Abstract

<b>Linear discriminant analysis (LDA) of single-cell fluorescence excitation spectra (λ<sub>em</sub> = 680 nm) for five species of marine phytoplankton was used to determine whether intra-species variation among single cells precluded discrimination among species. Single-cell spectra were recorded in an optical trap with a custom-built spectral fluorometer. For nitrogen (N)-replete cells, separation of all five species (<i> Emiliania huxleyi</i>, a coccolithophore,</b> <b><i>Thalassiosira pseudonana</i>, a diatom,</b> <b><i>Dunaliella tertiolecta</i>, a chlorophyte,</b> <b><i>Amphidinium carterae</i>, a dinoflagellate, and</b> <b><i>Rhodomonas salina</i>, a cryptophyte) was possible using only a portion of the excitation spectra (570-610 nm). This wavelength region gave perfect classification of species with a minimum Fisher ratio of 62. For four species (<i> E. huxleyi</i>,</b> <b><i>T. pseudonana</i>,</b> <b><i>D. tertiolecta,</i></b> <b>and</b> <b><i>A. carterae</i>), variations in fluorescence excitation spectra as cells were starved of N did not impact the classification process adversely within the chosen spectral window.</b> <b><i>R. salina</i></b> <b>cells grown with and without N showed significant differences in their fluorescence excitation spectra but could still be classified if a different spectral window (490-570 nm) was used. Overall, we conclude that intra-species variation among single-cell fluorescence excitation spectra does not preclude discrimination among species.</b>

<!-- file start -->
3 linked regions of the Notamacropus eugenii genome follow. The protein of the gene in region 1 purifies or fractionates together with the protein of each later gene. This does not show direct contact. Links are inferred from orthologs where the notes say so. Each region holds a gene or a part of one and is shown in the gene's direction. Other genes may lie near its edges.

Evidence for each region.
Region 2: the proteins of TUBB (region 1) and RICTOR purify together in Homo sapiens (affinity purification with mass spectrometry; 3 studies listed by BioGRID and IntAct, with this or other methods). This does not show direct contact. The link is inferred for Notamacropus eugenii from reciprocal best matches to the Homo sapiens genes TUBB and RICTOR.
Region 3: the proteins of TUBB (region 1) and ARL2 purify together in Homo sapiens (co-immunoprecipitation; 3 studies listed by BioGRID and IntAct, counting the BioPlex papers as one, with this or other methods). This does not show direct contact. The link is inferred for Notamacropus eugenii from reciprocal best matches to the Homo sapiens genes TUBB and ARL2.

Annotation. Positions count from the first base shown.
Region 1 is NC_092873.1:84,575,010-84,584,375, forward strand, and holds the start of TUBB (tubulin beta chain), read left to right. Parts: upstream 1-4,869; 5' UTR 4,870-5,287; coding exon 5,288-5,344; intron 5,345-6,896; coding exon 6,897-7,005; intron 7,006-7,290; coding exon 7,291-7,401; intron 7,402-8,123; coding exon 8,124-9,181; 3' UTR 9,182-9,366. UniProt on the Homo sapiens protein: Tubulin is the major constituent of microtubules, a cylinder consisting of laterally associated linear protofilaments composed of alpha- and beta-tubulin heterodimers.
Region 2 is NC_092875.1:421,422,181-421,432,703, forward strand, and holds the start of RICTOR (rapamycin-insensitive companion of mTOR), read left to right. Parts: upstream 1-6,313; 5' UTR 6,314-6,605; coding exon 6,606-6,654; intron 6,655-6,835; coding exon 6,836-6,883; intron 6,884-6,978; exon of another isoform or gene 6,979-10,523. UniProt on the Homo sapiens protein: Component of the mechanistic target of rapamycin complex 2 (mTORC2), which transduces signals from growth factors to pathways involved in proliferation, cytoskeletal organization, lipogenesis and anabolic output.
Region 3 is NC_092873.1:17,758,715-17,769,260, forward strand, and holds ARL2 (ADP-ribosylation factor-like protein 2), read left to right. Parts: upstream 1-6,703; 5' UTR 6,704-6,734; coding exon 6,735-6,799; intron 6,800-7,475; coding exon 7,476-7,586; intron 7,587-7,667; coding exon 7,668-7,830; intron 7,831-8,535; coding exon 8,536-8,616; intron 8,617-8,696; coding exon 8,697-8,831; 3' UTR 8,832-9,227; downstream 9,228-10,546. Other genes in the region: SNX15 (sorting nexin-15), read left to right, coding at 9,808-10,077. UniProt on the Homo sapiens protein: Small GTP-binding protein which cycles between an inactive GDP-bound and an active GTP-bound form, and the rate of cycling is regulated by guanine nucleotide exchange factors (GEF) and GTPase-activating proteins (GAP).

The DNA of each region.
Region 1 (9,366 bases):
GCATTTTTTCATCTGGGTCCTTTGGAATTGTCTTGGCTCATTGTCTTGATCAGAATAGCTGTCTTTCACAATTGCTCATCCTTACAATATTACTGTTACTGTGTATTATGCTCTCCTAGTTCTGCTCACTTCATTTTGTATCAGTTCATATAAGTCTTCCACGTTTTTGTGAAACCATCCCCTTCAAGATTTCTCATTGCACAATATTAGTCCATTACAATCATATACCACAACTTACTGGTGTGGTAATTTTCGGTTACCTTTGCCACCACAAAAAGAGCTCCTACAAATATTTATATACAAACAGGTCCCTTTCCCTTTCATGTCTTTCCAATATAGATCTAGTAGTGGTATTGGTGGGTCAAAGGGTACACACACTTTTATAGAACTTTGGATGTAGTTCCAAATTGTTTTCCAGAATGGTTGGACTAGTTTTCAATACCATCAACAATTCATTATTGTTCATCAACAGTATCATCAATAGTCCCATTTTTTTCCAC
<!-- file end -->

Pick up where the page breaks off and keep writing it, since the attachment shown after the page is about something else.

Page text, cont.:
PDF Article

Cited By

You do not have subscription access to this journal. Cited by links are available to subscribers only. You may subscribe either as an OSA member, or as an authorized user of your institution.

Contact your librarian or system administrator
or
Login to access OSA Member Subscription